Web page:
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The Real School of Music - Blog

The Value of Listening to Alternative Musical Styles

Posted by Thomas Byrne on Fri, Jul 08, 2011 @ 39:01 PM

By: Erik Ringstad

Why should you learn and listen to other styles of music that may be outside your main interests?

1. Professional Reasons
The more styles you know, the more gigs will open up to you. As a working (but not famous) musician, versatility is what has kept me gainfully employed during the years since I graduated from music school. I have "faked" my way through many gigs, in styles I didn't really know well, by having at least listened to these styles in advance. Listen to the top musicians in variouserik diverse styles, and you'll get a leg up on the competition.

2. Crossing Stylistic Lines Can Be Cool!
Sometimes it is cool to, say, throw a country riff into a jazz tune, or a jazz riff into a rock solo, and so on. Learning different styles expands your "vocabulary" greatly, as both a rhythm and a lead guitarist, and can expose you to new techniques. It will also open up your ears, figuratively speaking, so that perhaps you may hear music that has similarities to a style you have checked out. As a result, you may be able to pick up on it more effectively.

3. Songwriting
Different styles of music rely on different musical rhythms, chords, articulations, effects, etc., and the more you know, the broader your "canvass" will be. Think of two painters (tired analogy alert!). One has three colors on his palette, while the other has ten. Chances are, the 2nd painter will come up wth something more interesting, and if spread out over a broader body of work (maybe 10 paintings, let's say), those chances will increase. If you end up listening to only one style of music, you will most likely write music that sounds similar (which MAY be what you are after), whereas someone who has a wider range of listening will probably have more devices at their disposal. As someone who is interested in many different styles of music, and as a person who can easily get bored by what I'm listening to, I really appreciate hearing diversity in the writing of the artists I listen to, and most my favorite artists display this type of diversity in their writing.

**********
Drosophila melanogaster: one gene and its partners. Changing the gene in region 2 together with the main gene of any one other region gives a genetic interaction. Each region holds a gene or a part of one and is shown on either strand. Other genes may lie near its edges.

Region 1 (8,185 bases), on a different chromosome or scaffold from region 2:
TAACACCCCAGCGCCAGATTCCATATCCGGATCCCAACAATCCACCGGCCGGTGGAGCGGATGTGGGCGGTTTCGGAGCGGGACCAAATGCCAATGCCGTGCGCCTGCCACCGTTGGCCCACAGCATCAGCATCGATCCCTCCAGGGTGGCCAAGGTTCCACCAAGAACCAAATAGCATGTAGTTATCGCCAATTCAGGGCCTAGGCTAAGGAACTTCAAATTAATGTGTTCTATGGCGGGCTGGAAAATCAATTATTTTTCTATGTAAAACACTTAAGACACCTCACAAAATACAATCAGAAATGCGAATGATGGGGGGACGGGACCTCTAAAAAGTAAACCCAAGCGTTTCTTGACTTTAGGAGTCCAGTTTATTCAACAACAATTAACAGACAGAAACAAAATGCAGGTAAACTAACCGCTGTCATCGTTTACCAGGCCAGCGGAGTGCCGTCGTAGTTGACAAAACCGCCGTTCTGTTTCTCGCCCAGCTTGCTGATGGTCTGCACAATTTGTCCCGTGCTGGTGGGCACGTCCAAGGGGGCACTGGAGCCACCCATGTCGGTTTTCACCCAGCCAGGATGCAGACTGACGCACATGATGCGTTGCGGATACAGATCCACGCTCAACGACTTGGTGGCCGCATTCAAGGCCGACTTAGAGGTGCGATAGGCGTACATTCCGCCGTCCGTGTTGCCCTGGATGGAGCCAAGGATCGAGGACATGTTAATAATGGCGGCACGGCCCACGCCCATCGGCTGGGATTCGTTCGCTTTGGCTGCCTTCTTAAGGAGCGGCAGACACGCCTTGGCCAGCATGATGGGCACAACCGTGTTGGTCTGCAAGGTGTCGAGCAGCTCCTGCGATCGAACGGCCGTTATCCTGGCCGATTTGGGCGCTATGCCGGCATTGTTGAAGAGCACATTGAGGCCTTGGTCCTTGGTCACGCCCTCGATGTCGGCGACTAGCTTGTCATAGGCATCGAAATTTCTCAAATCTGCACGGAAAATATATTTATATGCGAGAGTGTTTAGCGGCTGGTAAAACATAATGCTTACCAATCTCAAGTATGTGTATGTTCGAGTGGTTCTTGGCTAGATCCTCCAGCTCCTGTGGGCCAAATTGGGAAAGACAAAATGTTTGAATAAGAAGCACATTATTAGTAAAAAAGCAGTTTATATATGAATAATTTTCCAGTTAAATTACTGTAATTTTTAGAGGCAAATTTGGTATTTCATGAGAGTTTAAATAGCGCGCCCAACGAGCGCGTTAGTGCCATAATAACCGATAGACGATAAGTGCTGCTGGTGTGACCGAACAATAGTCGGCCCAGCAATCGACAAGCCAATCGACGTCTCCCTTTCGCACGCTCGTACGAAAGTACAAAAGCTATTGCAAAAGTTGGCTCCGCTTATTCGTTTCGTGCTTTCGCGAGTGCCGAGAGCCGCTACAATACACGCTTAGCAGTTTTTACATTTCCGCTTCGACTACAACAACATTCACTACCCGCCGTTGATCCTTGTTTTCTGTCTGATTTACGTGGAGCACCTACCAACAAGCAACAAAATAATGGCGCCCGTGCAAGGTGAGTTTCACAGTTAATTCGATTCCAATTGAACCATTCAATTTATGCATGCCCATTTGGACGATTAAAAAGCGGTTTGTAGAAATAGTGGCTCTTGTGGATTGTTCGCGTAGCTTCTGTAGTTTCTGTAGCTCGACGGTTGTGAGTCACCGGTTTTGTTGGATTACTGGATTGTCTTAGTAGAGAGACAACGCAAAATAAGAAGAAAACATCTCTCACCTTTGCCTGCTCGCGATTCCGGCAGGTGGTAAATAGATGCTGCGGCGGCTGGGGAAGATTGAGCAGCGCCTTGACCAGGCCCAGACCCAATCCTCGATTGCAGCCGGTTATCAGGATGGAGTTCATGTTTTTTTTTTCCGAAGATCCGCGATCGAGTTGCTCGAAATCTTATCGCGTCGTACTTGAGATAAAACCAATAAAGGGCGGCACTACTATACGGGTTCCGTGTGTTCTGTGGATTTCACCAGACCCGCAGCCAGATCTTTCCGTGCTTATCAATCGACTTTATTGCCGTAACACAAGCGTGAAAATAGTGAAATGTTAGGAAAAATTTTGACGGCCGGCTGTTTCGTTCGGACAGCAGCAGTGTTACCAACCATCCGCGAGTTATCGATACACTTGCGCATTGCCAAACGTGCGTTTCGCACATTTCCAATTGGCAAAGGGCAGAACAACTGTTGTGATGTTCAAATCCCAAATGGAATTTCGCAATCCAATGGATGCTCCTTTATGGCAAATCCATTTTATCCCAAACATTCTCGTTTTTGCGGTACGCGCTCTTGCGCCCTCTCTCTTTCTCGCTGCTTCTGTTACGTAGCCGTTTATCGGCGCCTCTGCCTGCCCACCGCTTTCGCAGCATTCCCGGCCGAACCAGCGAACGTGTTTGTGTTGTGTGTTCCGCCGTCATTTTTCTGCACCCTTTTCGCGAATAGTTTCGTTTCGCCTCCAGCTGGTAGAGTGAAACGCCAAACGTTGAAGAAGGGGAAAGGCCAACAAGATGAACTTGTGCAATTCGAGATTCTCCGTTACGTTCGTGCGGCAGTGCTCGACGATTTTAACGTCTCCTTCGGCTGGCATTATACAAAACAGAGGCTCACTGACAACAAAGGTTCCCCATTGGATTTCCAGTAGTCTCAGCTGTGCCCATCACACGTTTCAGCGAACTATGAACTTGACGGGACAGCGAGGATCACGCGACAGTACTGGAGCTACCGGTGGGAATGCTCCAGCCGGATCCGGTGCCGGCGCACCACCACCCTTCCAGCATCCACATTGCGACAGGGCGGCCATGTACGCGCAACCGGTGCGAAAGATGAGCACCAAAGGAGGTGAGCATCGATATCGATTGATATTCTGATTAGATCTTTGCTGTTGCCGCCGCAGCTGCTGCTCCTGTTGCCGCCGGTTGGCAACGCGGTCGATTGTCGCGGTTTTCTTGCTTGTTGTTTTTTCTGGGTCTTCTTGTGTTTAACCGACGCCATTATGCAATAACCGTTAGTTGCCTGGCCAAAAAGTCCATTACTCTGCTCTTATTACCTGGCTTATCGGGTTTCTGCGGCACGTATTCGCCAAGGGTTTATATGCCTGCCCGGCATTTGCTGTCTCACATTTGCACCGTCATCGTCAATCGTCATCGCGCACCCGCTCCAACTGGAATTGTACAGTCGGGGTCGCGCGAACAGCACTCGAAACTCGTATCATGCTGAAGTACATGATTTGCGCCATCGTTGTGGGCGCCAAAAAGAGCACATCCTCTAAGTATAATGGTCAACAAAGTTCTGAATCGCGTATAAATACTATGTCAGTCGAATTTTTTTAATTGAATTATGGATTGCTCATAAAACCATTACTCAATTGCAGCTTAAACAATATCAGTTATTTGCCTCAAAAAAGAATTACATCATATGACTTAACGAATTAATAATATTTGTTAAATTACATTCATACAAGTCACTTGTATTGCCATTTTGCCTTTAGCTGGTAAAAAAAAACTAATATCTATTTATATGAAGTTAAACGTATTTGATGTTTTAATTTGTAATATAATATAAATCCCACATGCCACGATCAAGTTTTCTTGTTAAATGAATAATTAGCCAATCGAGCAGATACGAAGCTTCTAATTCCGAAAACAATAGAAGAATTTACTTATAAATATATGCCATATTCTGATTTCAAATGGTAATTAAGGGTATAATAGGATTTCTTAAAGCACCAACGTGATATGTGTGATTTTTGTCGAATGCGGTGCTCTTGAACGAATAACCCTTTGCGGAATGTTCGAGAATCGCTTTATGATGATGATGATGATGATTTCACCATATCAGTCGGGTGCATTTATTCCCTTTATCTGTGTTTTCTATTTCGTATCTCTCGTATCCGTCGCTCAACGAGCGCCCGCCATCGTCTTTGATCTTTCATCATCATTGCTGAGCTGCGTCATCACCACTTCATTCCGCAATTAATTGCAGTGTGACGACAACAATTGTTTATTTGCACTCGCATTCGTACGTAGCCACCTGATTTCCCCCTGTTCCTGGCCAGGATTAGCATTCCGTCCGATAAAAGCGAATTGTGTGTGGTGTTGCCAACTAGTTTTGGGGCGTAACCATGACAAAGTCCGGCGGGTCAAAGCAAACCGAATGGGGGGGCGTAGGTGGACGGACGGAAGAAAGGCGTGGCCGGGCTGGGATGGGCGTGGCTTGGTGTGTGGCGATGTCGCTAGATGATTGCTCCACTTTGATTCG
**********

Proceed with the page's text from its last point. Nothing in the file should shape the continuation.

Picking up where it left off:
4. Teaching
When you teach, you should be prepared to handle ANYTHING that comes your way. Students often have very diverse interests, so versatility is very important to teachers. Ask any instructor at Real School what style of music they teach, and you will probably hear "any style" or "many styles."

Every day I try to check out something I've never heard before. It's pretty easy to do nowadays, with YouTube, iTunes, etc., giving you instant access to a huge variety of great music on the internet. Maybe you could try listening to one new tune every day to get started. All it takes is ears and willingness.

Erik Ringstad is a guitar instructor and is Real School's Director of Curriculum, and serves on the Faculty Leadership Team. Erik has been writing and recording original music for 25 years, with approximately 1,000 titles to his name. In 2006, Erik completed a new recording entitled Reflections, a solo project consisting of original ballads and jazz. He has also been performing with fellow Real School instructor Vykki Vox for 12 years.

Tags: guitar, practice, performance, real school, faculty, education